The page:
Needing a modular power supply that could handle a few amps and both AC and DC input, I recently designed a circuit to perform the task. Here I’ll go over the main points and a few lessons learned.
The circuit itself is nothing very complicated.
Just a rectifier feeding into some smoothing caps, whose output is then fed to an adjustable voltage regulator (an LM1084). I included a zener diode to clamp anything extreme before it hit the regulator, and a placeholder for an eventual inductor and a diode on the output to make sure nothing I attach to the module feeds back into the regulator.
The reason an adjustable regulator was used, rather than just going with an LM1084-5.0, was both to allow more flexibility later (by changing the resistors in the adjustment feedback network) and because I wanted to ensure 5V got through even after the forward voltage drop due to the barrier diode. The idea was simply to adjust the output to account for the drop, so e.g. output 5.5V and drop 0.5 in the diode.
On the resulting PCB, thick traces (24mil) were used for everything that would carry current. I left room for 3 filtering capacitors, to give me room to handle excess ripple on certain AC sources and because high capacitance parts that can handle high voltage get expensive quickly–thought I could get away by putting smaller values in parallel to get as much C in the end. I also tried to leave ample room for sinking heat away from the board–if I was lucky without a heatsink but, worst case, having enough room to add one.
The finished module does it’s job pretty well. However, should I redo it, here’s what I would do differently.
Low forward voltage drop
I didn’t pay enough attention to the barrier diode’s forward voltage drop curve, and just built the module with worst case in mind. When the load is small and/or the temperature is high, this voltage drop is much lower than the ~0.5V I set things up for. This means that, using a 499/147 ohm network, my output voltage is a bit too high most of the time. Not such a big deal, since I can adjust the output using different resistors, but it would be nice to have something more stable over a greater range of use cases (i.e. both high and low current draws). I’m going to have to research this a bit in the future.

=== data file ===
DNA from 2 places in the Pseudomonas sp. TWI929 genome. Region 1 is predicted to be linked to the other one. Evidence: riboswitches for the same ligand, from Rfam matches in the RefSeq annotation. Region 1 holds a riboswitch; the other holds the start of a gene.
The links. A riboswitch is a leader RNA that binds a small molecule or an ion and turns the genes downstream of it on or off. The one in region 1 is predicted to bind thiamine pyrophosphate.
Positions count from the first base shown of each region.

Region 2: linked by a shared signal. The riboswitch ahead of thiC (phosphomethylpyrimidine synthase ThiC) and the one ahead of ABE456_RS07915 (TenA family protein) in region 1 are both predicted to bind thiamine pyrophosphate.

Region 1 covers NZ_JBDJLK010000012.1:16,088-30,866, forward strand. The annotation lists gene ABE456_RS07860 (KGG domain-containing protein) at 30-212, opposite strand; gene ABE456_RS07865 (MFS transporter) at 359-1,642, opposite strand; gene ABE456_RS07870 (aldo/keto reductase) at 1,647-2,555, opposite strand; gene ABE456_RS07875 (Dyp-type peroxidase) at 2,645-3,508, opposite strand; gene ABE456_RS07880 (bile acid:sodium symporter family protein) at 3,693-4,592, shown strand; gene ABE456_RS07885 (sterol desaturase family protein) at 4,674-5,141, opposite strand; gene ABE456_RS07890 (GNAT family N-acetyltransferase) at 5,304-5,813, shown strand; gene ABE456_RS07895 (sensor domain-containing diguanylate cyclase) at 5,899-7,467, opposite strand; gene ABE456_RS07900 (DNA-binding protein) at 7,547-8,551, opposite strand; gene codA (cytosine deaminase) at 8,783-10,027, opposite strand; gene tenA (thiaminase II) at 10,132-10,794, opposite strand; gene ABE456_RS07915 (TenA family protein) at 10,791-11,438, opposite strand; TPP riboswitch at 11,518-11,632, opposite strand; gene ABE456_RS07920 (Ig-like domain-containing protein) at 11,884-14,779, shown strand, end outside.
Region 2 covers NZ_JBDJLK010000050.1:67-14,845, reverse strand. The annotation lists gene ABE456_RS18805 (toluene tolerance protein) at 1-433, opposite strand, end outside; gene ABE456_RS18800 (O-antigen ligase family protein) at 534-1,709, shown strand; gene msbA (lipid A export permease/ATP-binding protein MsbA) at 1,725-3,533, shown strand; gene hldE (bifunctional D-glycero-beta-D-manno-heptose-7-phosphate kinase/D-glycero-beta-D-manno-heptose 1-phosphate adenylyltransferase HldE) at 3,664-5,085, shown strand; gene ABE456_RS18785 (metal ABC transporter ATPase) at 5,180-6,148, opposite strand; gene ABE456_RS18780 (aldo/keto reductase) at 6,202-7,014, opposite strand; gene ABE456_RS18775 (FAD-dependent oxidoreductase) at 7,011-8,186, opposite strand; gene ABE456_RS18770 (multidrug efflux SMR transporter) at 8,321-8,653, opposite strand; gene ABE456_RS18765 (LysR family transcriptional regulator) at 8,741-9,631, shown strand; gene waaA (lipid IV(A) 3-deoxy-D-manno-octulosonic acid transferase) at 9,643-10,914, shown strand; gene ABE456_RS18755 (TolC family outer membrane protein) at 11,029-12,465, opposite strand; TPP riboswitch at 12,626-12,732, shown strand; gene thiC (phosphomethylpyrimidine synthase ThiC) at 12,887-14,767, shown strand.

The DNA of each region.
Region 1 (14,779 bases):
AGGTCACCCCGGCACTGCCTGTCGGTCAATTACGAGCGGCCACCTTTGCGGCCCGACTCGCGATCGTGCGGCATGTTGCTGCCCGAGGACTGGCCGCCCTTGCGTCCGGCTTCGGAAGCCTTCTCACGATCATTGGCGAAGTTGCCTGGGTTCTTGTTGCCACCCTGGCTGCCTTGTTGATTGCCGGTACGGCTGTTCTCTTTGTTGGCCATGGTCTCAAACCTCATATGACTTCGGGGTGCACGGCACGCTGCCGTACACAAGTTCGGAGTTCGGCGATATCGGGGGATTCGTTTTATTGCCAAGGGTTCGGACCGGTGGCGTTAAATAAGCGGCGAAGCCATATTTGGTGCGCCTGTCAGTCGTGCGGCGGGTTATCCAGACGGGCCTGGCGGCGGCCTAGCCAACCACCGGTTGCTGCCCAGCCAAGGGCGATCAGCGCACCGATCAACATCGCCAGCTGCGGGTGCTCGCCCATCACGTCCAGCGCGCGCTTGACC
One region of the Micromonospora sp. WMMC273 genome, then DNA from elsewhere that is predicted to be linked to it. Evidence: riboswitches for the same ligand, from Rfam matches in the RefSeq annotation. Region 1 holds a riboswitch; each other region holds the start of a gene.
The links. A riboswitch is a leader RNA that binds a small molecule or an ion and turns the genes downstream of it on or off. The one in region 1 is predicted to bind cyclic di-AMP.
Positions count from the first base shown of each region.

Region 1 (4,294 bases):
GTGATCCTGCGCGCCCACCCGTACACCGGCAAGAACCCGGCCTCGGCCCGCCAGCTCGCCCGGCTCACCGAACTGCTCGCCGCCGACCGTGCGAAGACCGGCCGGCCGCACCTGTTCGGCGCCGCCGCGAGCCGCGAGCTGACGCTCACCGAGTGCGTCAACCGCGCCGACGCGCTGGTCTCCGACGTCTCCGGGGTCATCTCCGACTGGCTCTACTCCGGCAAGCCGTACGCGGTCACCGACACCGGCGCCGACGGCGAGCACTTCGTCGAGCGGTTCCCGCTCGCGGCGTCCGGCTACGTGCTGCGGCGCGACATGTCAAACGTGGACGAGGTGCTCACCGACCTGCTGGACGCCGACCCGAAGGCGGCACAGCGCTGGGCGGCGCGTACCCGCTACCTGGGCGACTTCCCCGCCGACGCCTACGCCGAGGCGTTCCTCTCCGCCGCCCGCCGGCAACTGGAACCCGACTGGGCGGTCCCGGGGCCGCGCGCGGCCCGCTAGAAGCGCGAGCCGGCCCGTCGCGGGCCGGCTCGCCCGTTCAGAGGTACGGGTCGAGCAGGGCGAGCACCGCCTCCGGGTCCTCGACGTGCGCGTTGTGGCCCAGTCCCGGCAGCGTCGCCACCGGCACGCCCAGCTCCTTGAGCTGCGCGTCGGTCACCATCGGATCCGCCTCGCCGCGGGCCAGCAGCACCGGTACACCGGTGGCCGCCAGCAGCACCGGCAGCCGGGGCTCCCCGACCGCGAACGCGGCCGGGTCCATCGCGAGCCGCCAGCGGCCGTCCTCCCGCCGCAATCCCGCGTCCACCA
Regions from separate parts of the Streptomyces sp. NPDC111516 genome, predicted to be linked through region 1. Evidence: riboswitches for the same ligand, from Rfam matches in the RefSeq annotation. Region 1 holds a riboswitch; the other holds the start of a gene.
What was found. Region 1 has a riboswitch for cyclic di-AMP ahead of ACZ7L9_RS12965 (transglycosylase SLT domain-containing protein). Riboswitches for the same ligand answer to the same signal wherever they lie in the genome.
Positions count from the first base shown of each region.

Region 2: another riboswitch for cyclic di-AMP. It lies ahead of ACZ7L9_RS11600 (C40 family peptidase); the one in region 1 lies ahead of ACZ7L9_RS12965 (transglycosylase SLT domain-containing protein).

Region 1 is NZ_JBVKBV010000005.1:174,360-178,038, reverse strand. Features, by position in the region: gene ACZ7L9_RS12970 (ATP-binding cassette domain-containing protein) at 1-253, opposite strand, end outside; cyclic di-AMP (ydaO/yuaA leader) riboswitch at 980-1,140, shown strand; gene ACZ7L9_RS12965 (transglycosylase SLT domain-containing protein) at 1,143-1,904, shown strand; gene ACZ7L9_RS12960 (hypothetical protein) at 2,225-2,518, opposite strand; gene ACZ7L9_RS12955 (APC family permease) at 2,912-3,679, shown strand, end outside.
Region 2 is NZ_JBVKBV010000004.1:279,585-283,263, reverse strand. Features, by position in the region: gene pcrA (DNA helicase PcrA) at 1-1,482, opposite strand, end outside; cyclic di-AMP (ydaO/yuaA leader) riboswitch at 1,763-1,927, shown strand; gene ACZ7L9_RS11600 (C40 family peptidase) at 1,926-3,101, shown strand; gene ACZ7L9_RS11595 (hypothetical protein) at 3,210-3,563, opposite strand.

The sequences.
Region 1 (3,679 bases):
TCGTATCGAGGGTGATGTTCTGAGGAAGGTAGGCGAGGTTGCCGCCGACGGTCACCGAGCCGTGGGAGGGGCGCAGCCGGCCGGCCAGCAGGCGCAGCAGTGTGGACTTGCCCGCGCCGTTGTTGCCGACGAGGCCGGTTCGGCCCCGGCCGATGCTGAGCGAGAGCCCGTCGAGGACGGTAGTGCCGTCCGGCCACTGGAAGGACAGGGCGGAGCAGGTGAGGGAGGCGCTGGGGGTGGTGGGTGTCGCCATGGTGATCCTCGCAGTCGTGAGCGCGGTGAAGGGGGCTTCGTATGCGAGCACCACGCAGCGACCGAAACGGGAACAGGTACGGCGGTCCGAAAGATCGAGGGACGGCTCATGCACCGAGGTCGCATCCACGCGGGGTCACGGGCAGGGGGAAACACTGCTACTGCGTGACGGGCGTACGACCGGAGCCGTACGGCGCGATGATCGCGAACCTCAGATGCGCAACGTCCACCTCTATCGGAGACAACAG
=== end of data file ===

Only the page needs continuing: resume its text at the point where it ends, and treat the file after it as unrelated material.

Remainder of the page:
Greater isolation of on-board heat-sink: I only used 10mil isolation on the heat sink polygon, and it’s easy to cause a bridge while soldering on the heatsink proper. Because the LM1084 tab is tied to the output, this makes the whole heatsink a path for shorts. Not so good.
Better heat sink: it gets pretty hot when stepping down from a high voltage, and my cheapish 7109DG heatsinks have trouble doing the job without a lot of airflow.
1206 parts: I used 0805 parts when I could’ve used 1206 without making the board any larger. Using 0805 makes building it by hand harder than it needs to be.
Rectifier overkill: it’s good to design conservatively, but the rectifier used can handle 600V–which might, just might, destroy the rest of the components… I think I’ll go with something smaller next time.
Finally, the LM1084 can provide lots of power but as mentioned it runs pretty hot. A better heat sink, good air flow and using a supply that’s just high enough to get by the rectifier and provide enough overhead for the regulator will all help in this regard. In this case, assuming we want to output 5.5V, the 5.5 + 1.5V (dropout) + 1.2 V (rectifier total forward voltage) = 8V and a bit. So a 9V supply is probably best, though it should easily handle 25V (adjusting the zener diode accordingly).
Hopefully this little post-mortem of my rectifier/regulator design will help you while building your own particular solutions. Don’t hesitate to write if you have comments or questions.